A media release published today by the Australian Competition and Consumer Commission notes there has been a recent spike in agricultural sector scams, with Australian farm businesses losing more than $1.2 million between 1 January and 31 August this year.
This is an increase of more than 20 per cent compared to the same period last year, with scams around the sale of tractors and heavy machinery accounting for more than $1 million in losses alone.
Fake websites and false classifieds in legitimate publications have been used, with seemingly good online deals for machinery advertised. The below infographic published by the ACCC demonstrates a common tactic adopted by scammers.
As scams are ever evolving, it is prudent to maintain a healthy dose of skepticism if a deal appears too good to be true. ACCC Deputy Chair Mick Keogh has urged farmers and business owners to conduct extra checks when considering an online machinery purchase.
“Many scams can be revealed by doing an internet search of the exact wording in the ad. Never click on a link provided to you by the seller or pay upfront – even if you are promised the money is refundable. Ask to pay at the time of delivery or pickup.”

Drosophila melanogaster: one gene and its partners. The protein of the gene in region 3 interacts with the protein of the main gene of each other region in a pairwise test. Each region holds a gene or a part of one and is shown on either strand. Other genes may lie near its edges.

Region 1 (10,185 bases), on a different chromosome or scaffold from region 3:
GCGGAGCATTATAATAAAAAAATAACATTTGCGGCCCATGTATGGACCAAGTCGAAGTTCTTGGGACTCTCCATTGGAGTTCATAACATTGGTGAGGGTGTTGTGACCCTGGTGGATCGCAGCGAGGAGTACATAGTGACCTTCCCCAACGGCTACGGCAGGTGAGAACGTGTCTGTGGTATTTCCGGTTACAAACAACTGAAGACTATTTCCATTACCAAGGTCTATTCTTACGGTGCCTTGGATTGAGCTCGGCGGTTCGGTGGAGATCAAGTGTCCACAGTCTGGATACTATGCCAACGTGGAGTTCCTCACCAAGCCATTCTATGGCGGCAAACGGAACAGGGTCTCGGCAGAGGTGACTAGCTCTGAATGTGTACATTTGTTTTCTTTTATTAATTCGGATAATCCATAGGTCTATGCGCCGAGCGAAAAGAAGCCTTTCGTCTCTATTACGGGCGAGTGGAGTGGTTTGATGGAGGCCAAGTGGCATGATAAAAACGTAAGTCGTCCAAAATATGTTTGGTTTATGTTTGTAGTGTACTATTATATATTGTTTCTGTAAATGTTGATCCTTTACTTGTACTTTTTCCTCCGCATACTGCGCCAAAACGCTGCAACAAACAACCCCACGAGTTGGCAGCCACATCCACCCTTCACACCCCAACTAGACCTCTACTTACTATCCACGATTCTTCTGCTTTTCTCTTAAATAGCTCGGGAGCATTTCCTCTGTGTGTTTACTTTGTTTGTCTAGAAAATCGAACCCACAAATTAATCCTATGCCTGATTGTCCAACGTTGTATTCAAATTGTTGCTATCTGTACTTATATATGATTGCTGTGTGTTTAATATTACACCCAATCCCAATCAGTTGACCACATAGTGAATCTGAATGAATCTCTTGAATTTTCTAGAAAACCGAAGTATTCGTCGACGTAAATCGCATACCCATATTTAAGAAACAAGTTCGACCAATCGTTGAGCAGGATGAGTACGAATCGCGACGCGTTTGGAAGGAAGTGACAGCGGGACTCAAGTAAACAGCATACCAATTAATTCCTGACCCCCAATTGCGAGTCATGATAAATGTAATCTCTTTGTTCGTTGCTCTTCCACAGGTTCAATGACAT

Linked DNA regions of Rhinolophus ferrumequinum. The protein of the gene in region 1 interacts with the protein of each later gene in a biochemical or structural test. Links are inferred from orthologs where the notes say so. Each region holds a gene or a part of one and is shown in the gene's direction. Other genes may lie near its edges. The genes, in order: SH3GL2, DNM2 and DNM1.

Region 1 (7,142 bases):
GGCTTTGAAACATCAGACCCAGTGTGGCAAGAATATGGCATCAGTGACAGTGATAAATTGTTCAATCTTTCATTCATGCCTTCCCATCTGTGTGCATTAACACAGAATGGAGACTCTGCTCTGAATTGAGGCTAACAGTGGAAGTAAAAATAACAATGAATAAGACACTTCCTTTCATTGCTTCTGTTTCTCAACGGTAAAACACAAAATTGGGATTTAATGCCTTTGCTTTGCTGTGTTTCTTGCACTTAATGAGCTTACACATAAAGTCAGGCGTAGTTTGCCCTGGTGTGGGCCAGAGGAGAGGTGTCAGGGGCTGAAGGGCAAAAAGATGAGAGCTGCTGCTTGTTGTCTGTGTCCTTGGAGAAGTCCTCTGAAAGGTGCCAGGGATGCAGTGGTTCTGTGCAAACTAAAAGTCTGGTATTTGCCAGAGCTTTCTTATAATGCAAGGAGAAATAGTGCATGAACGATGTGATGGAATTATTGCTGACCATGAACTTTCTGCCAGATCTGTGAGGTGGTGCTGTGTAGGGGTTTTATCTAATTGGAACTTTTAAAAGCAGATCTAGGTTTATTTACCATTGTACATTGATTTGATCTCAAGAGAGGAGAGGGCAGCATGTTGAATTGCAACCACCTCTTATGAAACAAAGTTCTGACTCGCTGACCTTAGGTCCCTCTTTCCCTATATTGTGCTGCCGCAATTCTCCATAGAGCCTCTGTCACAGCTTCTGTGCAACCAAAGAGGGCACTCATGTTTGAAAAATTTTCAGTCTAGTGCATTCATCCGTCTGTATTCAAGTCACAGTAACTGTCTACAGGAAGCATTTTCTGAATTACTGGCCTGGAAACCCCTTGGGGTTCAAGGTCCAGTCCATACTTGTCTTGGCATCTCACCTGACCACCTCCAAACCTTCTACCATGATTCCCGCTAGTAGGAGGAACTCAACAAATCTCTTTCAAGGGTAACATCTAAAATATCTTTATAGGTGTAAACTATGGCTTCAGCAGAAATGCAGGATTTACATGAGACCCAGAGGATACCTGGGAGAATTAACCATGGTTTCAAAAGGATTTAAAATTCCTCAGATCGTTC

“If possible, inspect the machinery in person or via live video first. Scammers will often have an excuse as to why machinery can’t be inspected in person and that is a red flag for any buyer. Scammers may advertise machinery at lower prices than the typical market rate. As always, if it looks too good to be true or if you feel pressured in any way, chances are it’s a scam”.
Mr Keogh also indicated that some scammers may be targeting more than just money, with identity theft also a concern. If you have provided personal information and are concerned that you have been scammed, you are encouraged to contact IDCARE as soon as possible.
Any person that has been scammed, regardless of whether money has been lost, is encouraged to report the event to the ACCC. To read the full ACCC media release for further information, please click here.